The smoother then proceeds to calculate smoothing predictions. The smoothing predictions describe the number of objects and their states given measurements from past (1 to k-1) and future (k+1 to N) measurements. The smoother obtains these smoothing predictions by performing a track-to-track assignment between forward predictions and backward predictions using the JIPDA algorithm. The parameters that control the forward-to-backward JIPDA are TrackAssignmentThreshold, TrackAssignmentClassWeight (only applicable for classified tracks) and MaxNumTrackAssignmentEvents properties of the smoother.

The image below shows the smoothing predictions at 10 seconds. The image on the left shows the data association links considered between forward and backward predictions. You can display these links by selecting the "Data Associations (T2T)" checkbox. The links for data association lines are also interactive. You can click on each link to show more information about the association, as shown on the right. Notice that the estimated association weight between Track 1 from forward prediction and Track 2 from backward prediction is about 0.99522. Additionally, the calculated distance between them is 11.04, the prior probability of assignment (product of forward existence, probability of detection in the future, and probability of finding a backward track inside gate) is 0.85153. The likelihood of association is about 1.8775e-5 and the estimated clutter density is 5.3957e-9.

The fusion of forward predictions with backward predictions using probabilistic association results in smoothing predictions. In the image below, you notice the smoothing predictions calculated at the ambiguous time instant. Notice that the smoothing predictions have much smaller uncertainty than forward predictions. Also, the smoothing prediction of track 2 is now much closer to its own detection.

Smoothing Data Associations

At this step, the smoother performs a JIPDA detection-to-track assignment smoothing predictions obtained previously and detections at the current step. The resulting data associations are called smoothing data associations. The parameters that control this detection-to-track assignment are the DetectionAssignmentThreshold, MaxNumDetectionAssignmentEvents, ClutterDensity, DetectionProbability and DetectionAssignmentClassWeight (for classified detections only) properties of the smoother. Similar to track-to-track association, you can also plot the detection-to-track association links calculated by the smoother by selecting the "Data Associations (D2T)" checkbox in the app.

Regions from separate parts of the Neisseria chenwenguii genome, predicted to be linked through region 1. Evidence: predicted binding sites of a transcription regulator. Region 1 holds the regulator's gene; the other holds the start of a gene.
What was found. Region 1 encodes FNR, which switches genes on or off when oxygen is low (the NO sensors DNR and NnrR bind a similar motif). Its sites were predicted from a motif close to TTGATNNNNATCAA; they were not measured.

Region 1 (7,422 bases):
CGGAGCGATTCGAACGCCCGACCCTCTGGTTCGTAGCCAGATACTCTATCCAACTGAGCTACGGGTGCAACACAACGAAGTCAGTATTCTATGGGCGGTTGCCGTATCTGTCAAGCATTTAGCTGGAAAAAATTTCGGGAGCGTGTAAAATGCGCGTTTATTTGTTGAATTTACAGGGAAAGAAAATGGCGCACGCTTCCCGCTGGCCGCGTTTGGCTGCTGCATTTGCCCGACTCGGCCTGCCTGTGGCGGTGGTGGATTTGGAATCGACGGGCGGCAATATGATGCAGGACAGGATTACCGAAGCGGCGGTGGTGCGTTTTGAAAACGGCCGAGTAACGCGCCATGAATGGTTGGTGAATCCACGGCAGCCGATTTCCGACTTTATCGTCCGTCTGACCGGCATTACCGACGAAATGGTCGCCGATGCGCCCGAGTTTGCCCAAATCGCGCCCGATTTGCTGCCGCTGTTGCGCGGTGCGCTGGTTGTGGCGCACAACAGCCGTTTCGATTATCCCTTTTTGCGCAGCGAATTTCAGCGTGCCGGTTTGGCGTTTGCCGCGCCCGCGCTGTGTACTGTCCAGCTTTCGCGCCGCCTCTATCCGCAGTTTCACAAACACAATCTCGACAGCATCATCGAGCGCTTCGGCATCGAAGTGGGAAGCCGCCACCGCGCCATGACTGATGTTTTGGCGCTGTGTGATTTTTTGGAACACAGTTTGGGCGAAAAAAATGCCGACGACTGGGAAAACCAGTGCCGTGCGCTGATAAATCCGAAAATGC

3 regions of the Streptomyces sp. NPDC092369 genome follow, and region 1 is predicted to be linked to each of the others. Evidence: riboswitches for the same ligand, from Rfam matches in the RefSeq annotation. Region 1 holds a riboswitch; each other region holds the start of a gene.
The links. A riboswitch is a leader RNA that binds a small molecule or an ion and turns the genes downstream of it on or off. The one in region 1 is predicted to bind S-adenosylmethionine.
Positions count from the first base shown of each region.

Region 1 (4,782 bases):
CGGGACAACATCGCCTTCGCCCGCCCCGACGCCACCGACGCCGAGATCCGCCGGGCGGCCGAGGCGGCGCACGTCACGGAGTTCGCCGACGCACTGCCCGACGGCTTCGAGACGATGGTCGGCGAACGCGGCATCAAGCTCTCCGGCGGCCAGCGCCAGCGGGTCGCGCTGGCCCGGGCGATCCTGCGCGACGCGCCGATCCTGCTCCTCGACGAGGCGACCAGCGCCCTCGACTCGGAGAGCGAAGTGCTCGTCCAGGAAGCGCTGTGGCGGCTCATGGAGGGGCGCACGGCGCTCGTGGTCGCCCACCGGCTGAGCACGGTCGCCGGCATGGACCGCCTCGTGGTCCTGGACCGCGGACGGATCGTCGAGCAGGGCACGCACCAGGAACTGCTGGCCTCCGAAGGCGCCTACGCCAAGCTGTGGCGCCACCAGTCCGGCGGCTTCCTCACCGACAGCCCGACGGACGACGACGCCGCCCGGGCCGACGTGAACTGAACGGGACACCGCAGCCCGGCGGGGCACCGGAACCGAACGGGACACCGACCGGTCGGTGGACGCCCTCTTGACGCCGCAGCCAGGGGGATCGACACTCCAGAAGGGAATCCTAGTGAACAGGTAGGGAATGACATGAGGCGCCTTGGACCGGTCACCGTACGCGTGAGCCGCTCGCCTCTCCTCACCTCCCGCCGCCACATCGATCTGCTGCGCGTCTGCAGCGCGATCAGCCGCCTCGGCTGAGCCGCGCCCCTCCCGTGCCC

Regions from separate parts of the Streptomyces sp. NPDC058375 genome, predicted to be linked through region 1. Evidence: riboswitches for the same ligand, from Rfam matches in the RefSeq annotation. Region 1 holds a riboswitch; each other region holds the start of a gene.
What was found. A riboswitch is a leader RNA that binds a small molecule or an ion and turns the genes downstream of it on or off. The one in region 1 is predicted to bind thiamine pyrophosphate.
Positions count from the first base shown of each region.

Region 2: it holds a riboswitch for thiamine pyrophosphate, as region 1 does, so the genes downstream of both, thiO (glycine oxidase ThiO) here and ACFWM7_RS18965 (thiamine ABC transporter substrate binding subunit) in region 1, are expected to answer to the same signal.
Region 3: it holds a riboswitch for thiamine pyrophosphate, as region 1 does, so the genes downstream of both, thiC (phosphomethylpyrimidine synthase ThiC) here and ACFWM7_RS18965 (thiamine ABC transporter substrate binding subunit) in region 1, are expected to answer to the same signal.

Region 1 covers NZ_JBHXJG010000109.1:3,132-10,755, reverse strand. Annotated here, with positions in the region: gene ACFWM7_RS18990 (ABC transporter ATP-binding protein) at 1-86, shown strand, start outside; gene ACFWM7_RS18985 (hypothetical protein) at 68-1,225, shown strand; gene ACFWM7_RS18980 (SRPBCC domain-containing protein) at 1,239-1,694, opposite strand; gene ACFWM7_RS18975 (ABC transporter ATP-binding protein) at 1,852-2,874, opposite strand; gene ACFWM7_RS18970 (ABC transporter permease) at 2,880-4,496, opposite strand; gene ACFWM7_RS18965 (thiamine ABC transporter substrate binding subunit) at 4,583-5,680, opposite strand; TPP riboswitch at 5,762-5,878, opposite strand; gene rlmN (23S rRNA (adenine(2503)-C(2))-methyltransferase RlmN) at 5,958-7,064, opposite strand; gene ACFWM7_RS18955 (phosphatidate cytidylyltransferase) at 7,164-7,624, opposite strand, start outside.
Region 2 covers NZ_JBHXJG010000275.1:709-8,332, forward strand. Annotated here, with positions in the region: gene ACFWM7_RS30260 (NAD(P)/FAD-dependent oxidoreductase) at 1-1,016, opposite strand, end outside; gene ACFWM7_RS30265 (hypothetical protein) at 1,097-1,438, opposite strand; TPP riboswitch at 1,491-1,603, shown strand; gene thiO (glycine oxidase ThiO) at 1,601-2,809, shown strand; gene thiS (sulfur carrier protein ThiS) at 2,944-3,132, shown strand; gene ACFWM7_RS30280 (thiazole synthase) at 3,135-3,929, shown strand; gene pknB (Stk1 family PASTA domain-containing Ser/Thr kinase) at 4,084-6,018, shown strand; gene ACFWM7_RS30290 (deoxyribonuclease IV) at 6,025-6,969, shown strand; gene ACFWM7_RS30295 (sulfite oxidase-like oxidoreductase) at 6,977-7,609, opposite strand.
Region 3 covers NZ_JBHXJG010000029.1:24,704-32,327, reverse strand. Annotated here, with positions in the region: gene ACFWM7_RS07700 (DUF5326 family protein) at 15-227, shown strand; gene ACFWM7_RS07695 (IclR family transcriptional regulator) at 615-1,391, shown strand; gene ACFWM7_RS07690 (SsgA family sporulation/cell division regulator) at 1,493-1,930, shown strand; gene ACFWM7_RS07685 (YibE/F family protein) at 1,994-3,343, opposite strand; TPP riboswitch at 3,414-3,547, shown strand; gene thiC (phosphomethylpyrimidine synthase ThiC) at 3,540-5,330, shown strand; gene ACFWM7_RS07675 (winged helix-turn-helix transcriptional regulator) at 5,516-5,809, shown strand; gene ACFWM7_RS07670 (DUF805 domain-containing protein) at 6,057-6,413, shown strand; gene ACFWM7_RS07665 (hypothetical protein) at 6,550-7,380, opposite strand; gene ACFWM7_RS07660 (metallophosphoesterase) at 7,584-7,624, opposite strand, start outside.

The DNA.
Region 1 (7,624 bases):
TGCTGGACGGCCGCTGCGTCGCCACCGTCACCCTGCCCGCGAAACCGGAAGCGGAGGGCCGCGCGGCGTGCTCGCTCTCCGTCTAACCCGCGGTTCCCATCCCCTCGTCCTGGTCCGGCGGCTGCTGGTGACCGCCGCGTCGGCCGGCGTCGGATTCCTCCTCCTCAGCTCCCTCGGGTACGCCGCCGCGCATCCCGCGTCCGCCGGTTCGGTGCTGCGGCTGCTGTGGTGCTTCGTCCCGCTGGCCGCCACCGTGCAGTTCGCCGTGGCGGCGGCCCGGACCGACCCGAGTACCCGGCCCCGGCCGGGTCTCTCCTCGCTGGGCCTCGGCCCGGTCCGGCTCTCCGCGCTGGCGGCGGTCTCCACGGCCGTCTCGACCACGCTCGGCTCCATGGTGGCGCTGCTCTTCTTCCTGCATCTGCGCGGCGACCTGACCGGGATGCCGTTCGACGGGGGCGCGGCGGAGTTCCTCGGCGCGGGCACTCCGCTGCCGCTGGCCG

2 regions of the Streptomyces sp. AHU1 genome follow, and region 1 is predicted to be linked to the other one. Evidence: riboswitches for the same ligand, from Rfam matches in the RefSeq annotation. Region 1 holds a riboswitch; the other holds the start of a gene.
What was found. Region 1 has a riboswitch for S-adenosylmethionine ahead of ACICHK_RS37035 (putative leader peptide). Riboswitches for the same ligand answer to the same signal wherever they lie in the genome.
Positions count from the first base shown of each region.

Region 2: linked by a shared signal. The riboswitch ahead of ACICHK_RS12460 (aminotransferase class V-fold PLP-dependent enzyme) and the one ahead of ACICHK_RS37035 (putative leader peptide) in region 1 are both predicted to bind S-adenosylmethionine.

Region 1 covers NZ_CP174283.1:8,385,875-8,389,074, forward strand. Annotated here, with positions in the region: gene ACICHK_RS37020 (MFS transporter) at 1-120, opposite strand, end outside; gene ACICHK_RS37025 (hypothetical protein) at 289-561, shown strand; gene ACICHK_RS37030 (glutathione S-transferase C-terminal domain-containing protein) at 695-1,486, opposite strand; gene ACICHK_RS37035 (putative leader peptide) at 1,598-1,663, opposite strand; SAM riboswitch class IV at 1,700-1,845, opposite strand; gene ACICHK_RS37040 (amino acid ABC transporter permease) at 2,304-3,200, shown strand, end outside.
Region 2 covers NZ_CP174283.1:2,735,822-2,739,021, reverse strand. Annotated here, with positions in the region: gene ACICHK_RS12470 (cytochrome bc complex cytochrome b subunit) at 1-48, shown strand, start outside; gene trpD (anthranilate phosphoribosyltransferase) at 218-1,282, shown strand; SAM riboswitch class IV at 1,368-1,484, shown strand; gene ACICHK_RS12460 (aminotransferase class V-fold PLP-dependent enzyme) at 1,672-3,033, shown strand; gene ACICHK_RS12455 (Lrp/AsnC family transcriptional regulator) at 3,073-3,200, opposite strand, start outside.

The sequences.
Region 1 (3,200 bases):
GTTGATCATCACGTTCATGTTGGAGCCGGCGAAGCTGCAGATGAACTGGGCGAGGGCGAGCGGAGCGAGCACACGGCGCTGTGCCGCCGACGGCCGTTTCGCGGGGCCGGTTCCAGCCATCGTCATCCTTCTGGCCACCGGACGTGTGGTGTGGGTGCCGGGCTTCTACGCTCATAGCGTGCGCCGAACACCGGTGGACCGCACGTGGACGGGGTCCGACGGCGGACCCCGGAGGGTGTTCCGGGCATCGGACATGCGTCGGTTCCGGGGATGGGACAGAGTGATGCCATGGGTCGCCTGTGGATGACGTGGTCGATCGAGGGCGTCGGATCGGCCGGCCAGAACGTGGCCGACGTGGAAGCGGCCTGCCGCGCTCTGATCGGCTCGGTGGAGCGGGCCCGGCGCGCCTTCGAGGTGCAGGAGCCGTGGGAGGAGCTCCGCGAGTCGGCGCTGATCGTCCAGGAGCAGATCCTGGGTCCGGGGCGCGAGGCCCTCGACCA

The images below show associations between smoothing predictions and detections at the ambiguous time instant in the scenario. Note that due to much smaller uncertainty of track 1 in the smoothing prediction, the JIPDA process does not consider any association between track 1 and the observed detections. Additionally, track 2 has a strong association weight of 0.98708 with its true detection.

Next, the smoother updates both forward predictions and smoothing predictions with the smoothing data associations to reach step k. You can visualize the updated smooth corrections by selecting the "Smooth Corrections" checkbox.

Once the smoother finishes the iterations from step 1 to step N using the iteration described above, the smoother runs a single-object backward pass (from step N to step 1) on each forward estimate to output the smooth tracks.

% Clear the app and restore the path
clear app;
if ~appExists


In this example, you learned how the JIPDA smoother computes data association at each step by using future measurements. You also learned how to assess the intermediate results from the smoother using a GUI-based analysis tool. You can use this GUI to assess the performance of the JIPDA smoother and tune its parameters for your own applications.


[1] Song, Taek Lyul, and Darko Mušicki. "Smoothing innovations and data association with IPDA." Automatica 48.7 (2012): 1324-1329.

[2] Kim, Tae Han, et al. "Smoothing joint integrated probabilistic data association." IET Radar, Sonar & Navigation 9.1 (2015): 62-66.

[3] Memon, Sufyan, Won Jun Lee, and Taek Lyul Song. "Efficient smoothing for multiple maneuvering targets in heavy clutter." 2016 International Conference on Control, Automation and Information Sciences (ICCAIS). IEEE, 2016.

Supporting Functions


function [detectionLog, timestamps] = createSimpleScenarioData()
% Random seed for reproducible data

% timestamps
timestamps = 1:20;

% True X Position 
x = 1:5:100; 

% True Y Position
y = 2.5*ones(1,20); 

% True Z Position
z = zeros(1,20);

% Append for both targets
x = [x x];
y = [y -y];
z = [z z];
timestamps = [timestamps timestamps];

% Add noise
meas = [x;y;z] + 0.5*randn(3,40);

% Missed object at t = 10
meas(:,10) = [];
timestamps(10) = [];

% False alarm at t = 10
meas(:,end+1) = [x(10);-4.5;0];
timestamps(end+1) = 10;

% Assemble using objectDetection
detectionLog = cell(size(meas,2),1);
for i = 1:size(meas,2)
    detectionLog{i} = objectDetection(timestamps(i),meas(:,i),'MeasurementNoise',0.25*eye(3));